The author makes some really great points. Firstly, the Soul Mate thing that is so common among ‘marriage seekers’. We have this belief, that if we can just find our soul mate, that perfectly compatible person, love will transport us to paradise and the rest of it is easy.
The thing is, love isn’t easy. Nothing of great value is easy; it all takes effort, self-denial, discipline and heartache. And we kind of know this: no one expects to be a great athlete, scholar, artist or businessman without having to work for it. In many cases it takes decades of dedicated effort.
Yet when it comes to love, we live in the delusion that with the right person, ‘our soul mate’, it all just magically happens.
No wonder so many couples come unstuck a few years into marriage. “Love is not supposed to be this hard” they complain. “Love should just come naturally”. The Soul Mate myth has convinced them that love and marriage is about self-fulfilment rather than self-denial.
“They do not see marriage as two flawed people coming together to create a space of stability, love and consolation, a “haven in a heartless world,” as Christopher Lasch describes it. Rather, they are looking for someone who will accept them as they are, complement their abilities and fulfill their sexual and emotional desires.” – Timothy Keller
There’s really no such thing as two people being perfectly compatible.
To start with, each person is incredibly complex – there’s going to be something in their character that turns up sometime during the marriage that doesn’t mesh with our soul-mate expectation. It may be an attitude to an aspect of parenting or caring for aged parents or something that just doesn’t come on the radar in the dating period because it’s not part of our life at that time. Sometimes, there are attitudes and beliefs of which even the individual is unaware until they pop up into their life, such as being confronted with an ethical dilemma at work. It’s just impossible to know or anticipate all those intricacies about our spouse’s personality.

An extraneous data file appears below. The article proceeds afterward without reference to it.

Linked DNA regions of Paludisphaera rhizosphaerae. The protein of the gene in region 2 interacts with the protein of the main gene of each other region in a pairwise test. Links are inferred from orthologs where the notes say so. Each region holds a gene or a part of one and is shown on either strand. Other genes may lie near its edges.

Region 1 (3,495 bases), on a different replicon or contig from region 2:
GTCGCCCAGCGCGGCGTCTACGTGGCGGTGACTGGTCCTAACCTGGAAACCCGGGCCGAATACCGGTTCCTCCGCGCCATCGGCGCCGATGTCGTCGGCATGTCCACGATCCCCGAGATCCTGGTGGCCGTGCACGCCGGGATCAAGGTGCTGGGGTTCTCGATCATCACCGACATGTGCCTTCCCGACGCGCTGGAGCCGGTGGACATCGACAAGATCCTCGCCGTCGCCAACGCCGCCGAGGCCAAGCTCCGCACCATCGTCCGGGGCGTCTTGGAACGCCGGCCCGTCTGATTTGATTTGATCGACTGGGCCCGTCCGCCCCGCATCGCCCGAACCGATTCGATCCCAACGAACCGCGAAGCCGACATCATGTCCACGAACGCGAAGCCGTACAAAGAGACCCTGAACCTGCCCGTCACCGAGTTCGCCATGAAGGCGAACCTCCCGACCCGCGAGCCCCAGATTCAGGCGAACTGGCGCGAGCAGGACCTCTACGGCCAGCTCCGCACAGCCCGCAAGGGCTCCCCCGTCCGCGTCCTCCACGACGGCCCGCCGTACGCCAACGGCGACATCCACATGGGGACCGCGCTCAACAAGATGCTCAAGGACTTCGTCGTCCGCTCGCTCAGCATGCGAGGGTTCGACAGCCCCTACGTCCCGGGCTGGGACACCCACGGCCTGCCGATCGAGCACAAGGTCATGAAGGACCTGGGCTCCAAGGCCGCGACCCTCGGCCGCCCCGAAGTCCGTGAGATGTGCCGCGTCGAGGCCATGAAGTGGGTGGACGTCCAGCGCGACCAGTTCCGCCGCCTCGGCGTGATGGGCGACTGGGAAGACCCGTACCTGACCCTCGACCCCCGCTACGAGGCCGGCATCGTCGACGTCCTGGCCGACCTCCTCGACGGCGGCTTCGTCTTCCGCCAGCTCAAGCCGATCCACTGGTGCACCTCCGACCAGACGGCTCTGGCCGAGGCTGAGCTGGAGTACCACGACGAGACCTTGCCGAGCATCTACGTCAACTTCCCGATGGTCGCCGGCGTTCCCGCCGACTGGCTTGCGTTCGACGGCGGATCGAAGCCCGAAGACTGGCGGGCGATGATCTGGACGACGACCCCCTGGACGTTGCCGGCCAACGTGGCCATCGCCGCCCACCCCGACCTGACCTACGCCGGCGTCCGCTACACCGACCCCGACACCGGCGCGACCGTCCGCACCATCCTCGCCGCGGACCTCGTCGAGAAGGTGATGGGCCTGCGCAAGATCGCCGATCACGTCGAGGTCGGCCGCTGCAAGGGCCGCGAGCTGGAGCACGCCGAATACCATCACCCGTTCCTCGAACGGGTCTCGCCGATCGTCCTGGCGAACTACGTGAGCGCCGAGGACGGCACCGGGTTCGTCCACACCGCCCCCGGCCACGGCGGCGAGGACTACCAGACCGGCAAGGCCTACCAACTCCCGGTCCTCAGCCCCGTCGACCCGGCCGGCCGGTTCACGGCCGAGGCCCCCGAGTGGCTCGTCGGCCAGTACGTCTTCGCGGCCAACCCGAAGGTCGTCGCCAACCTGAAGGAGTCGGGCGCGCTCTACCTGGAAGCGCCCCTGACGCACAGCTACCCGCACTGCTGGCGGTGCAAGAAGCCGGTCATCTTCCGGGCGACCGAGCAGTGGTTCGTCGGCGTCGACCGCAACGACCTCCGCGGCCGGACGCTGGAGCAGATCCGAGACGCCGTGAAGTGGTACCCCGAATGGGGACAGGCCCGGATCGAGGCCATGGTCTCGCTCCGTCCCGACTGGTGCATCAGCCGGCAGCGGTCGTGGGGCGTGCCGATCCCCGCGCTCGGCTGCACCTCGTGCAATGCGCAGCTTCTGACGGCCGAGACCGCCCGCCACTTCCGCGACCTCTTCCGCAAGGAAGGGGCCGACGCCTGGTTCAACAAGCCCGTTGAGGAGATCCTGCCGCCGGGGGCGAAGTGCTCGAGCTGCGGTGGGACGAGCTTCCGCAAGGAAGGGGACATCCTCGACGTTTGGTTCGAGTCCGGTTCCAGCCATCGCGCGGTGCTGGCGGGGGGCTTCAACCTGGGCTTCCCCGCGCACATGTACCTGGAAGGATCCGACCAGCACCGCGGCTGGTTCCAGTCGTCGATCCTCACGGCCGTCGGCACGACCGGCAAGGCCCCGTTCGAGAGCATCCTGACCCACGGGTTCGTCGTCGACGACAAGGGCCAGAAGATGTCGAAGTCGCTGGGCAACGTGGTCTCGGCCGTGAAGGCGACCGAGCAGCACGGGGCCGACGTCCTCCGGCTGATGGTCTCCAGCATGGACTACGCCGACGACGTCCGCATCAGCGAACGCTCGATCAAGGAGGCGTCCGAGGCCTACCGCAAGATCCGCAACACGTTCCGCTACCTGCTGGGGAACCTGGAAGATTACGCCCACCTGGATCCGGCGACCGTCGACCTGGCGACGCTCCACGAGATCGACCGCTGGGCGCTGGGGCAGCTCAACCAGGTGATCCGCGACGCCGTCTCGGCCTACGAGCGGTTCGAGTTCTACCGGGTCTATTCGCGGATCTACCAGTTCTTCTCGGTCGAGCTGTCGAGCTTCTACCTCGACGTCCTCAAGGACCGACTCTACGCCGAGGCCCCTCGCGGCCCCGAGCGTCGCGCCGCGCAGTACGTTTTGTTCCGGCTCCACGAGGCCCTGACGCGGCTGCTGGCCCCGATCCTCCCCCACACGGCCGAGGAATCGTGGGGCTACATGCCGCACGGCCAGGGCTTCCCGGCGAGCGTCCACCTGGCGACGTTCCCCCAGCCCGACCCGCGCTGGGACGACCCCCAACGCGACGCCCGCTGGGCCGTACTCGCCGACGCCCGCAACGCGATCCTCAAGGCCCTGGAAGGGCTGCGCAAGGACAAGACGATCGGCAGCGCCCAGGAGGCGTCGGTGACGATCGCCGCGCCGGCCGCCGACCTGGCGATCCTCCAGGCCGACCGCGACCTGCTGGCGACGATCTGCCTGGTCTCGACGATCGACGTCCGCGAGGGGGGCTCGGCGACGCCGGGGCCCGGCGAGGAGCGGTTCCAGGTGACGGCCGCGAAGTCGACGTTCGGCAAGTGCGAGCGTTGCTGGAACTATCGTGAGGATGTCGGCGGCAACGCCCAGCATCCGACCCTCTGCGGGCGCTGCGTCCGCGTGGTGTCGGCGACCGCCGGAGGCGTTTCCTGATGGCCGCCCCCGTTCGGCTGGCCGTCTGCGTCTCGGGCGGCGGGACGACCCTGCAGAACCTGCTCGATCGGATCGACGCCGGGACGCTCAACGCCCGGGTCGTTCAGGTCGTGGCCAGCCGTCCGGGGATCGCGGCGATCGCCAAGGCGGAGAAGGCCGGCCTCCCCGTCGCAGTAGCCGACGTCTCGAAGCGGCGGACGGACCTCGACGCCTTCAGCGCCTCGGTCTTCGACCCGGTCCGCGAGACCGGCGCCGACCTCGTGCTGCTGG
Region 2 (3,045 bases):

Secondly, life changes us. My husband likes to ‘shock’ the young people we speak to at conferences by saying: “I sleep with a different woman every day!…[pause for dramatic effect, audience gasps]… My wife is not the same woman I married, she’s not even the same woman she was last week! [To which I add] And he’s not talking about PMT either although that does bring out my inner psycho!” The truth is, neither of us is the same. We are both changing daily in response to the experiences of our life.
So no matter how well a relationship starts out, no matter how compatible we are when we begin, marriage will always have its challenges as each of us grow and change and learn ever new ways to ‘die-to-self’, usually reluctantly!
This is what makes marriage hard. It’s also what makes it wonderful.
“The reason that marriage is so painful and yet wonderful is because it is a reflection of the Gospel, which is painful and wonderful at once. The Gospel is—we are more sinful and flawed in ourselves than we ever dared to believe, and at the very same time we are more loved and accepted in Jesus Christ than we ever dared hope. This is the only kind of relationship that will really transform us. … God’s saving love in Christ, however, is marked by both radical truthfulness about who we are and yet also radical, unconditional commitment to us…The hard times of marriage drive us to experience more of this transforming love of God. But a good marriage will also be a place where we experience more of this kind of transforming love at a human level.” – Timothy Keller
Marriage is a vehicle for personal transformation. When we’d rather just walk away, the marriage commitment holds us in relationship so that love can do it’s alchemy transforming us, bit by bit, from self-centred and self-serving to truly self-giving persons.
And at the end of decades, maybe even half a century, those of us who submit to the process will emerge as true soul mates: the one who has faithfully walked beside us as our souls were refined in the fires of our shared life.
At the end of the day, we don’t ‘find’ a soul mate, we become one through years of dedicated love and self-giving.
Francine & Byron Pirola are the founders and principal authors of the SmartLoving series. They are passionate about living Catholic marriage to the full and helping couples reach their marital potential. They have been married since 1988 and have five children.
Their articles may be reproduced for non commercial purposes with appropriate acknowledgement and back links.